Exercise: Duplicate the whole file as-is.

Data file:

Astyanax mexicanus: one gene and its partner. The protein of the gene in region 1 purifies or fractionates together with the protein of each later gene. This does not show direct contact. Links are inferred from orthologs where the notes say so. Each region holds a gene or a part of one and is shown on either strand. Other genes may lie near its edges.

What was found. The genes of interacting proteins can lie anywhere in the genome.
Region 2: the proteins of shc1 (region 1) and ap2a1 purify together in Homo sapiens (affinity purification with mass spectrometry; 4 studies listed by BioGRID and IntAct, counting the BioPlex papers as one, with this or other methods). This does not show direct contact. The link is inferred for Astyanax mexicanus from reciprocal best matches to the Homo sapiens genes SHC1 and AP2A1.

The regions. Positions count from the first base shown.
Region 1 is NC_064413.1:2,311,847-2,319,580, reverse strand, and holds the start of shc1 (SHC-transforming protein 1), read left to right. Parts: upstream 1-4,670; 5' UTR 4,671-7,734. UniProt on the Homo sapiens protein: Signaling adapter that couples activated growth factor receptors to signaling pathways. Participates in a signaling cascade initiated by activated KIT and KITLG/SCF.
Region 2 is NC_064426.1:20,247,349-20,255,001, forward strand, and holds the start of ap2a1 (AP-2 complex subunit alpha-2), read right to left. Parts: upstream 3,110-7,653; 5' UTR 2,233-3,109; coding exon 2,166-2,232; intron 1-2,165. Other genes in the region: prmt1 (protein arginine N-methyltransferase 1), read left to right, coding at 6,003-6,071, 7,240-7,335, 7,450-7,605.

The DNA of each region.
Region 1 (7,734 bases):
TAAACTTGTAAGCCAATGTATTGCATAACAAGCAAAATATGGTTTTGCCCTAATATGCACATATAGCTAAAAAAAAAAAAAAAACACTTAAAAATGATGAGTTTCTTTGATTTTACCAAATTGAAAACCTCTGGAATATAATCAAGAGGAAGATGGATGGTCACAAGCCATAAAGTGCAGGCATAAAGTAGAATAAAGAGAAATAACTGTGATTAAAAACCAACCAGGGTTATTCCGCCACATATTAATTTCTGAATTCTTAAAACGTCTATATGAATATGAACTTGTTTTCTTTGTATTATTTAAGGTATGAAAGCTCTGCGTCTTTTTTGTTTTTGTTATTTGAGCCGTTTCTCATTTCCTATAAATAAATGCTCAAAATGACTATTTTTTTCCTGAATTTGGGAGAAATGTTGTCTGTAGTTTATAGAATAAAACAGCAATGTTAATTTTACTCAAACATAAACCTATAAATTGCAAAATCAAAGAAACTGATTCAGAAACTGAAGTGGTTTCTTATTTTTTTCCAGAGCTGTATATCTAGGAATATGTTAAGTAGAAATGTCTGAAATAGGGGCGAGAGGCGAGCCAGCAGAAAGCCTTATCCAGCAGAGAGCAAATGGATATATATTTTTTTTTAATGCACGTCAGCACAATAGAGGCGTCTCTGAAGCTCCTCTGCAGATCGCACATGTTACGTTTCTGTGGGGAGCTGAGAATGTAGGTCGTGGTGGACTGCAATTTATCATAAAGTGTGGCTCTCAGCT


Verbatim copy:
Astyanax mexicanus: one gene and its partner. The protein of the gene in region 1 purifies or fractionates together with the protein of each later gene. This does not show direct contact. Links are inferred from orthologs where the notes say so. Each region holds a gene or a part of one and is shown on either strand. Other genes may lie near its edges.

What was found. The genes of interacting proteins can lie anywhere in the genome.
Region 2: the proteins of shc1 (region 1) and ap2a1 purify together in Homo sapiens (affinity purification with mass spectrometry; 4 studies listed by BioGRID and IntAct, counting the BioPlex papers as one, with this or other methods). This does not show direct contact. The link is inferred for Astyanax mexicanus from reciprocal best matches to the Homo sapiens genes SHC1 and AP2A1.

The regions. Positions count from the first base shown.
Region 1 is NC_064413.1:2,311,847-2,319,580, reverse strand, and holds the start of shc1 (SHC-transforming protein 1), read left to right. Parts: upstream 1-4,670; 5' UTR 4,671-7,734. UniProt on the Homo sapiens protein: Signaling adapter that couples activated growth factor receptors to signaling pathways. Participates in a signaling cascade initiated by activated KIT and KITLG/SCF.
Region 2 is NC_064426.1:20,247,349-20,255,001, forward strand, and holds the start of ap2a1 (AP-2 complex subunit alpha-2), read right to left. Parts: upstream 3,110-7,653; 5' UTR 2,233-3,109; coding exon 2,166-2,232; intron 1-2,165. Other genes in the region: prmt1 (protein arginine N-methyltransferase 1), read left to right, coding at 6,003-6,071, 7,240-7,335, 7,450-7,605.

The DNA of each region.
Region 1 (7,734 bases):
TAAACTTGTAAGCCAATGTATTGCATAACAAGCAAAATATGGTTTTGCCCTAATATGCACATATAGCTAAAAAAAAAAAAAAAACACTTAAAAATGATGAGTTTCTTTGATTTTACCAAATTGAAAACCTCTGGAATATAATCAAGAGGAAGATGGATGGTCACAAGCCATAAAGTGCAGGCATAAAGTAGAATAAAGAGAAATAACTGTGATTAAAAACCAACCAGGGTTATTCCGCCACATATTAATTTCTGAATTCTTAAAACGTCTATATGAATATGAACTTGTTTTCTTTGTATTATTTAAGGTATGAAAGCTCTGCGTCTTTTTTGTTTTTGTTATTTGAGCCGTTTCTCATTTCCTATAAATAAATGCTCAAAATGACTATTTTTTTCCTGAATTTGGGAGAAATGTTGTCTGTAGTTTATAGAATAAAACAGCAATGTTAATTTTACTCAAACATAAACCTATAAATTGCAAAATCAAAGAAACTGATTCAGAAACTGAAGTGGTTTCTTATTTTTTTCCAGAGCTGTATATCTAGGAATATGTTAAGTAGAAATGTCTGAAATAGGGGCGAGAGGCGAGCCAGCAGAAAGCCTTATCCAGCAGAGAGCAAATGGATATATATTTTTTTTTAATGCACGTCAGCACAATAGAGGCGTCTCTGAAGCTCCTCTGCAGATCGCACATGTTACGTTTCTGTGGGGAGCTGAGAATGTAGGTCGTGGTGGACTGCAATTTATCATAAAGTGTGGCTCTCAGCT